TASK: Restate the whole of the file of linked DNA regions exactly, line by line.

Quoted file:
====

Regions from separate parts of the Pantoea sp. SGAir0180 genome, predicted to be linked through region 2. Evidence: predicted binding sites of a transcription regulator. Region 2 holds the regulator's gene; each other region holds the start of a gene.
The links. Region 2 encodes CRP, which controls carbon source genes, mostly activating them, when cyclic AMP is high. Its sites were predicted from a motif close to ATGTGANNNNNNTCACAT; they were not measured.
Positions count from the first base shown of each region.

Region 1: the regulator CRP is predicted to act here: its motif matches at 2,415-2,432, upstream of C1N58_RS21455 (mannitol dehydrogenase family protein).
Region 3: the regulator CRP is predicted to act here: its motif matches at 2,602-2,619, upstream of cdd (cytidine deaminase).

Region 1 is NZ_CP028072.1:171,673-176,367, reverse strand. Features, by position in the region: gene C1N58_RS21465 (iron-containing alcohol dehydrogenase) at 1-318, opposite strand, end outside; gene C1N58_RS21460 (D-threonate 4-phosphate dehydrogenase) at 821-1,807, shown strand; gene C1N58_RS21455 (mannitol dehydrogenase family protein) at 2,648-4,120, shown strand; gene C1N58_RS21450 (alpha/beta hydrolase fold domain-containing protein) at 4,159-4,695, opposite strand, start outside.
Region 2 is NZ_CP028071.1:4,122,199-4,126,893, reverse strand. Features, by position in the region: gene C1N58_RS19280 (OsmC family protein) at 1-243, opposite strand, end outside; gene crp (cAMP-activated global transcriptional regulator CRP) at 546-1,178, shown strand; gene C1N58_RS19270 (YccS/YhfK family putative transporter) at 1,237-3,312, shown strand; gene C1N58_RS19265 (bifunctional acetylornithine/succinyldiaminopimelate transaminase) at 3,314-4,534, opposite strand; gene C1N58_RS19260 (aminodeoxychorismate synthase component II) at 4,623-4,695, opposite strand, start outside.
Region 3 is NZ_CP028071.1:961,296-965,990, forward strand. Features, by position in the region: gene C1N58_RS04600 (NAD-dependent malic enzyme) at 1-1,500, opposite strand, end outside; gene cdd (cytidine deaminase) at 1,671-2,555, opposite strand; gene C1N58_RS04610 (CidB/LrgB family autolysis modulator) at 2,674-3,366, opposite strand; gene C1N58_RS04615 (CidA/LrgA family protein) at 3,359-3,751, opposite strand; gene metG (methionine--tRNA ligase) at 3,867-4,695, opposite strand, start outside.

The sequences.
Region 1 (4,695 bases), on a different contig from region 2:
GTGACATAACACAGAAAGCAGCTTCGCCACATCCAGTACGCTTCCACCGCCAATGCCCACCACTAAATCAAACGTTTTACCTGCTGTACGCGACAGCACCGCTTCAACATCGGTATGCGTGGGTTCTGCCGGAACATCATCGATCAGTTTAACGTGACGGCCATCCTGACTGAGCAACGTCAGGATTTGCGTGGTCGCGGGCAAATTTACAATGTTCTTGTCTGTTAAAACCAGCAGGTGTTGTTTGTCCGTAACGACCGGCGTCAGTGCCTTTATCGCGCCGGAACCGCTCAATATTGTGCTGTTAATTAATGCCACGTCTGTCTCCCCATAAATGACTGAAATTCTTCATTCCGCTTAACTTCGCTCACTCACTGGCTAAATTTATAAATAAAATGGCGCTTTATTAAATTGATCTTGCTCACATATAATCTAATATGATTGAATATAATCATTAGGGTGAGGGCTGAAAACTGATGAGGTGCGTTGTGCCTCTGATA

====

Regions from separate parts of the Pantoea sp. SGAir0180 genome, predicted to be linked through region 2. Evidence: predicted binding sites of a transcription regulator. Region 2 holds the regulator's gene; each other region holds the start of a gene.
The links. Region 2 encodes CRP, which controls carbon source genes, mostly activating them, when cyclic AMP is high. Its sites were predicted from a motif close to ATGTGANNNNNNTCACAT; they were not measured.
Positions count from the first base shown of each region.

Region 1: the regulator CRP is predicted to act here: its motif matches at 2,415-2,432, upstream of C1N58_RS21455 (mannitol dehydrogenase family protein).
Region 3: the regulator CRP is predicted to act here: its motif matches at 2,602-2,619, upstream of cdd (cytidine deaminase).

Region 1 is NZ_CP028072.1:171,673-176,367, reverse strand. Features, by position in the region: gene C1N58_RS21465 (iron-containing alcohol dehydrogenase) at 1-318, opposite strand, end outside; gene C1N58_RS21460 (D-threonate 4-phosphate dehydrogenase) at 821-1,807, shown strand; gene C1N58_RS21455 (mannitol dehydrogenase family protein) at 2,648-4,120, shown strand; gene C1N58_RS21450 (alpha/beta hydrolase fold domain-containing protein) at 4,159-4,695, opposite strand, start outside.
Region 2 is NZ_CP028071.1:4,122,199-4,126,893, reverse strand. Features, by position in the region: gene C1N58_RS19280 (OsmC family protein) at 1-243, opposite strand, end outside; gene crp (cAMP-activated global transcriptional regulator CRP) at 546-1,178, shown strand; gene C1N58_RS19270 (YccS/YhfK family putative transporter) at 1,237-3,312, shown strand; gene C1N58_RS19265 (bifunctional acetylornithine/succinyldiaminopimelate transaminase) at 3,314-4,534, opposite strand; gene C1N58_RS19260 (aminodeoxychorismate synthase component II) at 4,623-4,695, opposite strand, start outside.
Region 3 is NZ_CP028071.1:961,296-965,990, forward strand. Features, by position in the region: gene C1N58_RS04600 (NAD-dependent malic enzyme) at 1-1,500, opposite strand, end outside; gene cdd (cytidine deaminase) at 1,671-2,555, opposite strand; gene C1N58_RS04610 (CidB/LrgB family autolysis modulator) at 2,674-3,366, opposite strand; gene C1N58_RS04615 (CidA/LrgA family protein) at 3,359-3,751, opposite strand; gene metG (methionine--tRNA ligase) at 3,867-4,695, opposite strand, start outside.

The sequences.
Region 1 (4,695 bases), on a different contig from region 2:
GTGACATAACACAGAAAGCAGCTTCGCCACATCCAGTACGCTTCCACCGCCAATGCCCACCACTAAATCAAACGTTTTACCTGCTGTACGCGACAGCACCGCTTCAACATCGGTATGCGTGGGTTCTGCCGGAACATCATCGATCAGTTTAACGTGACGGCCATCCTGACTGAGCAACGTCAGGATTTGCGTGGTCGCGGGCAAATTTACAATGTTCTTGTCTGTTAAAACCAGCAGGTGTTGTTTGTCCGTAACGACCGGCGTCAGTGCCTTTATCGCGCCGGAACCGCTCAATATTGTGCTGTTAATTAATGCCACGTCTGTCTCCCCATAAATGACTGAAATTCTTCATTCCGCTTAACTTCGCTCACTCACTGGCTAAATTTATAAATAAAATGGCGCTTTATTAAATTGATCTTGCTCACATATAATCTAATATGATTGAATATAATCATTAGGGTGAGGGCTGAAAACTGATGAGGTGCGTTGTGCCTCTGATA